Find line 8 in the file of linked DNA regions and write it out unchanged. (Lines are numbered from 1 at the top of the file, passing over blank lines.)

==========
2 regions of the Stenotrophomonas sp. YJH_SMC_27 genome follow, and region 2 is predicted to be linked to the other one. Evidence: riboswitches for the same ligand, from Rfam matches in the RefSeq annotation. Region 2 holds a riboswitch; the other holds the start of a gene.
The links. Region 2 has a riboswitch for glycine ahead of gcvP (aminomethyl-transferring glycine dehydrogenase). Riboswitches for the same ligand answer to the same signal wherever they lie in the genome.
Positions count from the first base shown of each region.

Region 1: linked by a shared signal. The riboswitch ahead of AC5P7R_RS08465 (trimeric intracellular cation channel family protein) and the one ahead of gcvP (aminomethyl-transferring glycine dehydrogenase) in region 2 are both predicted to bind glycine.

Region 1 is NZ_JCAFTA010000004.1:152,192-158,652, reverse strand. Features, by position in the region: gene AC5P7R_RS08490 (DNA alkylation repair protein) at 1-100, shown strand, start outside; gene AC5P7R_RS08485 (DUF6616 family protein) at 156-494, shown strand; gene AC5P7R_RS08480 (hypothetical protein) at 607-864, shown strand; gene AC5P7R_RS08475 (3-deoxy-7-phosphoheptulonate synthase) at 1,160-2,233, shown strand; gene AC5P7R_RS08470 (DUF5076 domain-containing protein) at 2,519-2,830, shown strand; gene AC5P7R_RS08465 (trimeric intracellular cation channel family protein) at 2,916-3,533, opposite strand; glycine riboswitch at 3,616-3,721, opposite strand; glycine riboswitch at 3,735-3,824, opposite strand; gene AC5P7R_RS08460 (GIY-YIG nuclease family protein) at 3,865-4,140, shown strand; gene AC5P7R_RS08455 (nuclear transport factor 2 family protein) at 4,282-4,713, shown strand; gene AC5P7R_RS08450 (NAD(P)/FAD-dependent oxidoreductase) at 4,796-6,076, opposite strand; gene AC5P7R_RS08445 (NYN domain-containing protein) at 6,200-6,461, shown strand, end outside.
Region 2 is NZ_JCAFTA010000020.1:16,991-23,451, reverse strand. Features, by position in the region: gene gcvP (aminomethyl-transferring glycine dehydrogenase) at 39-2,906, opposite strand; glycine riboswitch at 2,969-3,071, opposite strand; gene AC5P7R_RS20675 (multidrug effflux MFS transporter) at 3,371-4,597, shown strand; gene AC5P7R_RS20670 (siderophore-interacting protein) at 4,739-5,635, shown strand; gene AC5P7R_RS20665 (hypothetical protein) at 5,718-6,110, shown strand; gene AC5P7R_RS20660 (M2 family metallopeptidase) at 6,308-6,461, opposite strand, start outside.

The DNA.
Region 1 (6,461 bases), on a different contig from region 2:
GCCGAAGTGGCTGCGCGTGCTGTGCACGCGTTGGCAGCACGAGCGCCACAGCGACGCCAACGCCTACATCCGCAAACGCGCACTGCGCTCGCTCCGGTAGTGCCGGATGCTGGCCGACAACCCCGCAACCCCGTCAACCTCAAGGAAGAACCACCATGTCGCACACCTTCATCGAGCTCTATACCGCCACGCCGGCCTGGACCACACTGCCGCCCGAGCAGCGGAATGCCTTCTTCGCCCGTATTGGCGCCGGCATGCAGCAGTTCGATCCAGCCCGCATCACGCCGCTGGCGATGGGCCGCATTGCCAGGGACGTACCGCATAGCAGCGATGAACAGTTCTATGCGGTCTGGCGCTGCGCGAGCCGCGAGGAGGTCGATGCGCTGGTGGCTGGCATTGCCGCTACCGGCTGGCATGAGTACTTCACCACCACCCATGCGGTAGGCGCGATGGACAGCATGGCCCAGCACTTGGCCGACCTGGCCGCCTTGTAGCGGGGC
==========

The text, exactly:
Region 1 (6,461 bases), on a different contig from region 2: